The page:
For local government, was there any good that came from the Great Recession?
With the Great Recession negatively impacting revenue, local government was forced to continue operations with less. Anytime an organization is tasked with maintaining or doing more with less, it requires greater due-diligence and more judicious decision-making. This is clear now in how budget is spent, as it seems the question is always, “will it make us more efficient?”
Evaluate whether local government is prepared for the ongoing wave of retirements. What could it do to prepare.
I don’t think local government is adequately prepared for the upcoming brain-drain. I say this, because I don’t know a friend or a peer who is currently working in local government or interested in getting an MPA. I don’t blame my generation for this, because I think there’s a desire to do work that’s for the common good.
The talent is out there, and I think local government needs to highlight the proximity it has to residents and the immediacy of the change that can be made in this level of government. Appeal to our desire for real, immediate change.
In your opinion, does local government have a lack of diversity in its workforce?
I think there’s a lack of diversity, but not necessarily more so than industries in the private sector or other levels of government. I also think when thinking about diversity, it’s also important to include a diversity of opinion and a diversity of professional background. Productive debate improves any organization.
“Innovation” is a trendy word and thrown around a lot in local government. What examples would you point to as government innovation?
Innovation is something that should be tied to the goal of improving resident quality of life. I think it’s a mistake to equate innovation with technology, as some of the most innovative projects aren’t necessarily implementing a mobile app or creating an open-data portal, it might be aligning residents’ desire to volunteer with pressing needs in the community — something Mayor Bloomberg enacted in NYC and Mayor De Blasio has continued.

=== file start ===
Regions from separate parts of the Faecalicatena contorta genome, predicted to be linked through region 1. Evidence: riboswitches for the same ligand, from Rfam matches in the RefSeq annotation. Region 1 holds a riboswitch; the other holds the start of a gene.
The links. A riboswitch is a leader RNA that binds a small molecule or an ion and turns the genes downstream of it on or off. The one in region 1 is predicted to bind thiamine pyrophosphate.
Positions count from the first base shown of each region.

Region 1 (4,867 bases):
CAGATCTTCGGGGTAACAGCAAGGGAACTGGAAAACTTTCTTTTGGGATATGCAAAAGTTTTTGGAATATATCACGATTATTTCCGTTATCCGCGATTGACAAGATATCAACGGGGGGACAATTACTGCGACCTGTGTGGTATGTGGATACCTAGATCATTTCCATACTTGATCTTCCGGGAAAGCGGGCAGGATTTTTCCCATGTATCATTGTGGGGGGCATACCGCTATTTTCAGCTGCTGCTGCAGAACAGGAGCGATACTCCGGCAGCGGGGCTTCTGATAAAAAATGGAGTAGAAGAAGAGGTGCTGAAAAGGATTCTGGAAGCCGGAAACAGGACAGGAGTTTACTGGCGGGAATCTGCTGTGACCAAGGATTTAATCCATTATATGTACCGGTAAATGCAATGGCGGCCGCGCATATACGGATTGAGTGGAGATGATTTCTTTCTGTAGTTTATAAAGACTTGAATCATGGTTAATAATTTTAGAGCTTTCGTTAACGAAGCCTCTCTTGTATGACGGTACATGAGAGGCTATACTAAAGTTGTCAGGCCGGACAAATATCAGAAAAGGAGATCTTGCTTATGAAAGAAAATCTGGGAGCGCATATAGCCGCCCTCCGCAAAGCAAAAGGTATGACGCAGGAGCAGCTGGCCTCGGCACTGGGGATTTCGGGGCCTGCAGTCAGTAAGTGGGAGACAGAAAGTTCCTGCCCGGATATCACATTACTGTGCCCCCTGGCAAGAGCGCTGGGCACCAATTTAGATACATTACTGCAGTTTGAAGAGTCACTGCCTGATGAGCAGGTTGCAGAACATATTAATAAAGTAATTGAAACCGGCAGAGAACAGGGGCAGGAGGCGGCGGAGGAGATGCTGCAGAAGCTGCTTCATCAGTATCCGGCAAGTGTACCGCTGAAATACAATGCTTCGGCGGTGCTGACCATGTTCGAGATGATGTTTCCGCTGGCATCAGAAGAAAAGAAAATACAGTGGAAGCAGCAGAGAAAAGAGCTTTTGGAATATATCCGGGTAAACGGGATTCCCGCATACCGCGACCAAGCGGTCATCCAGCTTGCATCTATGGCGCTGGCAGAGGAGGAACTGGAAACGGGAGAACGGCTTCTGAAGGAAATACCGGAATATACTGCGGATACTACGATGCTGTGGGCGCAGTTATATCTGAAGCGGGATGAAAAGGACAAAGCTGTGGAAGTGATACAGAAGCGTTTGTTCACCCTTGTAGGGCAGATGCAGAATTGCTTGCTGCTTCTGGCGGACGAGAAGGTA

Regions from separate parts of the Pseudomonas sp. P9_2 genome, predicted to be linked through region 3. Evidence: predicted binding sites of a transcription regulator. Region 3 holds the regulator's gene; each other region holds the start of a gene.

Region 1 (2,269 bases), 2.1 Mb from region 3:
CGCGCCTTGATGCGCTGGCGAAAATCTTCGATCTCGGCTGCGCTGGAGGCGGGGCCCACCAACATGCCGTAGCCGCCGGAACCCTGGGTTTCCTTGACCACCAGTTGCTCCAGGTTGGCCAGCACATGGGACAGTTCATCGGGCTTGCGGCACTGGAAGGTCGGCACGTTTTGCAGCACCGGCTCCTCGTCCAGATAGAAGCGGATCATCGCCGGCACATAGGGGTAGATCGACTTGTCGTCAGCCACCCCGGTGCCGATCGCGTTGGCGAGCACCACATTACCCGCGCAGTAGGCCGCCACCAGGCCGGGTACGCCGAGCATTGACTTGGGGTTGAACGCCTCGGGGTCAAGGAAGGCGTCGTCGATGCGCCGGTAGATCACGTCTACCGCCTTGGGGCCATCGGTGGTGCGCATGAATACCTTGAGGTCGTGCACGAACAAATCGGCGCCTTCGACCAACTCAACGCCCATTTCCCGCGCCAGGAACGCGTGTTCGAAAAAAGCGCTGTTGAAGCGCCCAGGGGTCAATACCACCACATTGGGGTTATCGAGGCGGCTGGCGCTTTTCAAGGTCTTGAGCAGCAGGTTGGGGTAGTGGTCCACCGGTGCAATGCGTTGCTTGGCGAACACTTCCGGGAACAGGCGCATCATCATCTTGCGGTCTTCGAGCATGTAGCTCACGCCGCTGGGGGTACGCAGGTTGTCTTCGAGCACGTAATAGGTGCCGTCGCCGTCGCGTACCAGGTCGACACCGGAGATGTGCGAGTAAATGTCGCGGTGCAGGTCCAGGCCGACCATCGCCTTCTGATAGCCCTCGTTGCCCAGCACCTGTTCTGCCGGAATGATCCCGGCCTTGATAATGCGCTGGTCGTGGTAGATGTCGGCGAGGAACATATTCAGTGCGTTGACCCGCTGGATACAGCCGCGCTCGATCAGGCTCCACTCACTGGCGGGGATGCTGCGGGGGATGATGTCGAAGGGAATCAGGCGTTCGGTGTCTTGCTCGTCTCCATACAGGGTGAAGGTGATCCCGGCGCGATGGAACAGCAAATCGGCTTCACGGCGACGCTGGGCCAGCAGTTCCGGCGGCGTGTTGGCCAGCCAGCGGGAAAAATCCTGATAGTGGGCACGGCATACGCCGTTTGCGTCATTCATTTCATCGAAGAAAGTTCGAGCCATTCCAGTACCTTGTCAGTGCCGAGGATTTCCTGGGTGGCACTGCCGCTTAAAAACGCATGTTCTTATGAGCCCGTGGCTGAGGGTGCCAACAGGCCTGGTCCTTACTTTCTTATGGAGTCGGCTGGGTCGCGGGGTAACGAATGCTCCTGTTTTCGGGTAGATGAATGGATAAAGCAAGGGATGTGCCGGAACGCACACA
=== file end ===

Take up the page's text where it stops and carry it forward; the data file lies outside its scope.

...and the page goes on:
Evaluate local government’s willingness to embrace new technologies.
In our space, you often hear the same challenges with selling to local government. “Sales cycle is too slow…they don’t get it…I can’t sell it to every department!” We think if that’s your opinion, it’s likely a product problem, not a government one. There’s definitely a willingness on government’s part to embrace new technology, but that technology should be resource-lite and able to integrate with existing systems, if need be. Budgets and staff times aren’t unlimited, and civic technology needs to provide value with this in mind.
Wave a magic wand – what three wishes would you grant local government?
- Impervious roadways
- A perfect alignment of resident needs and government priorities
- free beer on Fridays
What question(s) should we ask the next person that completes this questionnaire?
What makes an effective public servant?
360 Review – Archives
- Zeke Jackson, Village of Sister Bay, WI
- Andrew Coulson, Australia
- Kevin Knutson, Management Partners
- Anthony Toppi, ONEin3 Council Member
- Mattie Sue Stevens, City and County of Durham, NC
- Mitch Foster, Village of Kingsley, MI
- Josh Dukelow, Fox Cities Chamber of Commerce
- Ashleigh Weeden, SWEA
- Lee Jay Feldman, Southern Maine Planning and Development Commission
- Carlos Moreno, Code for Tulsa
- Andrew Opalewski, City of Troy, MI
- Shawn Ahmadi, Socrata
- Ryan Mannion, SeeClickFix
- Matt Huffaker, City of Walnut Creek, CA
- Katie Babits, City of Veneta, OR
- Chad Doran, City of Appleton, WI
- Dave Kanner, City of Ashland, OR